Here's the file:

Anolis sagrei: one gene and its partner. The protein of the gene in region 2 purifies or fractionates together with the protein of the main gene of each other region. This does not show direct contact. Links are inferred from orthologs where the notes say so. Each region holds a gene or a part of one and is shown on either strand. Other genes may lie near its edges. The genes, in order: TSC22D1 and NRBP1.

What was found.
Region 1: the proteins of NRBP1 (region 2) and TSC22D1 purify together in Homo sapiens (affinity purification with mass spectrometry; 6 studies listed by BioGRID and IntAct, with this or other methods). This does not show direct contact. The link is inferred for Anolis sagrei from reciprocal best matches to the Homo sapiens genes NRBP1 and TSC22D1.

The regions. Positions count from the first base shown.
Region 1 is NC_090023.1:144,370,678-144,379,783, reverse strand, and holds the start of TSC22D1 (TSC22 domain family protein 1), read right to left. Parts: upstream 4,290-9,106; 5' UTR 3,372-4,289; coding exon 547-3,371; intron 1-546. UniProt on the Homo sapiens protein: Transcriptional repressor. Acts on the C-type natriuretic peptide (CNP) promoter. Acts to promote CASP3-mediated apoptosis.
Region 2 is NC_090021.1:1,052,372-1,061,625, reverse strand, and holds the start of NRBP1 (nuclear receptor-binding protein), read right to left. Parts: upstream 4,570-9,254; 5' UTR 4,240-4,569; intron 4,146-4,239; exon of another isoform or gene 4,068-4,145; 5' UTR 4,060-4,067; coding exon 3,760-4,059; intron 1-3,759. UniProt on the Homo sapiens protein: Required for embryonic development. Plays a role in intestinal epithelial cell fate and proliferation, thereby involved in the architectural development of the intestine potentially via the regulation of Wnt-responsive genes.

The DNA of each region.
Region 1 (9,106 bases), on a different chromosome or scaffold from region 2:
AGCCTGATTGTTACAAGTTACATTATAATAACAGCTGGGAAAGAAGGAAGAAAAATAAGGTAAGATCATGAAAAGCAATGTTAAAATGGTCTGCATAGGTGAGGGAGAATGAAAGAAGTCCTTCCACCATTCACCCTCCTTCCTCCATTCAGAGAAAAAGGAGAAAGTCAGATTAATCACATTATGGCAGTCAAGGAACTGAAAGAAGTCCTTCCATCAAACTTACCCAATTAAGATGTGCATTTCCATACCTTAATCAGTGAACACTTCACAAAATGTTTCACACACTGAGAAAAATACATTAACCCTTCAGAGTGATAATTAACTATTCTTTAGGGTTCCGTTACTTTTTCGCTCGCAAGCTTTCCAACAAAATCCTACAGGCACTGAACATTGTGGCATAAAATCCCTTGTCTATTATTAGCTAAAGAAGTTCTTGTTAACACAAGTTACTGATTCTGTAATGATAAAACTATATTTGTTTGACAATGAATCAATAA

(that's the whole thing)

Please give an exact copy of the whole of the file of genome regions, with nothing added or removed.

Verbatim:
Anolis sagrei: one gene and its partner. The protein of the gene in region 2 purifies or fractionates together with the protein of the main gene of each other region. This does not show direct contact. Links are inferred from orthologs where the notes say so. Each region holds a gene or a part of one and is shown on either strand. Other genes may lie near its edges. The genes, in order: TSC22D1 and NRBP1.

What was found.
Region 1: the proteins of NRBP1 (region 2) and TSC22D1 purify together in Homo sapiens (affinity purification with mass spectrometry; 6 studies listed by BioGRID and IntAct, with this or other methods). This does not show direct contact. The link is inferred for Anolis sagrei from reciprocal best matches to the Homo sapiens genes NRBP1 and TSC22D1.

The regions. Positions count from the first base shown.
Region 1 is NC_090023.1:144,370,678-144,379,783, reverse strand, and holds the start of TSC22D1 (TSC22 domain family protein 1), read right to left. Parts: upstream 4,290-9,106; 5' UTR 3,372-4,289; coding exon 547-3,371; intron 1-546. UniProt on the Homo sapiens protein: Transcriptional repressor. Acts on the C-type natriuretic peptide (CNP) promoter. Acts to promote CASP3-mediated apoptosis.
Region 2 is NC_090021.1:1,052,372-1,061,625, reverse strand, and holds the start of NRBP1 (nuclear receptor-binding protein), read right to left. Parts: upstream 4,570-9,254; 5' UTR 4,240-4,569; intron 4,146-4,239; exon of another isoform or gene 4,068-4,145; 5' UTR 4,060-4,067; coding exon 3,760-4,059; intron 1-3,759. UniProt on the Homo sapiens protein: Required for embryonic development. Plays a role in intestinal epithelial cell fate and proliferation, thereby involved in the architectural development of the intestine potentially via the regulation of Wnt-responsive genes.

The DNA of each region.
Region 1 (9,106 bases), on a different chromosome or scaffold from region 2:
AGCCTGATTGTTACAAGTTACATTATAATAACAGCTGGGAAAGAAGGAAGAAAAATAAGGTAAGATCATGAAAAGCAATGTTAAAATGGTCTGCATAGGTGAGGGAGAATGAAAGAAGTCCTTCCACCATTCACCCTCCTTCCTCCATTCAGAGAAAAAGGAGAAAGTCAGATTAATCACATTATGGCAGTCAAGGAACTGAAAGAAGTCCTTCCATCAAACTTACCCAATTAAGATGTGCATTTCCATACCTTAATCAGTGAACACTTCACAAAATGTTTCACACACTGAGAAAAATACATTAACCCTTCAGAGTGATAATTAACTATTCTTTAGGGTTCCGTTACTTTTTCGCTCGCAAGCTTTCCAACAAAATCCTACAGGCACTGAACATTGTGGCATAAAATCCCTTGTCTATTATTAGCTAAAGAAGTTCTTGTTAACACAAGTTACTGATTCTGTAATGATAAAACTATATTTGTTTGACAATGAATCAATAA